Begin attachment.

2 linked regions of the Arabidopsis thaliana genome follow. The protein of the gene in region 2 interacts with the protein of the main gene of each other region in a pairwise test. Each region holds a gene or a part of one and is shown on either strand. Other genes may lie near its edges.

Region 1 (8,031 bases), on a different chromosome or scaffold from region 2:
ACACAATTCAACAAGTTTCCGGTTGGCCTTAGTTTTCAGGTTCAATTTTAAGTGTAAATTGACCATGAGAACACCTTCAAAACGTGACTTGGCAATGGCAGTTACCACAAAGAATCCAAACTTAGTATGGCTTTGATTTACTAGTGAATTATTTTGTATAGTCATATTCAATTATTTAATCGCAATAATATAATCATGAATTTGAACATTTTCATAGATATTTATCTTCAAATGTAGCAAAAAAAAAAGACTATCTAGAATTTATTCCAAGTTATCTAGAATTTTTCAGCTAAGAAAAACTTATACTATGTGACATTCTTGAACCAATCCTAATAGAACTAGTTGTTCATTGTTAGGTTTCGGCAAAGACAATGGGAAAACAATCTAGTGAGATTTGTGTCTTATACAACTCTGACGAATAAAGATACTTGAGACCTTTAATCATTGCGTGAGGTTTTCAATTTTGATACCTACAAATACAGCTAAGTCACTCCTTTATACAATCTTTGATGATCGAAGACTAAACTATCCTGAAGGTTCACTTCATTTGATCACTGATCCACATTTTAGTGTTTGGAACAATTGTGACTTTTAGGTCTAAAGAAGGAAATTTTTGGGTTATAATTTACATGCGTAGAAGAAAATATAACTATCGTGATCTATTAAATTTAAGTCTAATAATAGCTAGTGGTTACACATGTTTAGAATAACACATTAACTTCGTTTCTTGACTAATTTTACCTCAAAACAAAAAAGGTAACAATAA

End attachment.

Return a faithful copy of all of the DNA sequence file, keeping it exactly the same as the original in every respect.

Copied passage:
2 linked regions of the Arabidopsis thaliana genome follow. The protein of the gene in region 2 interacts with the protein of the main gene of each other region in a pairwise test. Each region holds a gene or a part of one and is shown on either strand. Other genes may lie near its edges.

Region 1 (8,031 bases), on a different chromosome or scaffold from region 2:
ACACAATTCAACAAGTTTCCGGTTGGCCTTAGTTTTCAGGTTCAATTTTAAGTGTAAATTGACCATGAGAACACCTTCAAAACGTGACTTGGCAATGGCAGTTACCACAAAGAATCCAAACTTAGTATGGCTTTGATTTACTAGTGAATTATTTTGTATAGTCATATTCAATTATTTAATCGCAATAATATAATCATGAATTTGAACATTTTCATAGATATTTATCTTCAAATGTAGCAAAAAAAAAAGACTATCTAGAATTTATTCCAAGTTATCTAGAATTTTTCAGCTAAGAAAAACTTATACTATGTGACATTCTTGAACCAATCCTAATAGAACTAGTTGTTCATTGTTAGGTTTCGGCAAAGACAATGGGAAAACAATCTAGTGAGATTTGTGTCTTATACAACTCTGACGAATAAAGATACTTGAGACCTTTAATCATTGCGTGAGGTTTTCAATTTTGATACCTACAAATACAGCTAAGTCACTCCTTTATACAATCTTTGATGATCGAAGACTAAACTATCCTGAAGGTTCACTTCATTTGATCACTGATCCACATTTTAGTGTTTGGAACAATTGTGACTTTTAGGTCTAAAGAAGGAAATTTTTGGGTTATAATTTACATGCGTAGAAGAAAATATAACTATCGTGATCTATTAAATTTAAGTCTAATAATAGCTAGTGGTTACACATGTTTAGAATAACACATTAACTTCGTTTCTTGACTAATTTTACCTCAAAACAAAAAAGGTAACAATAA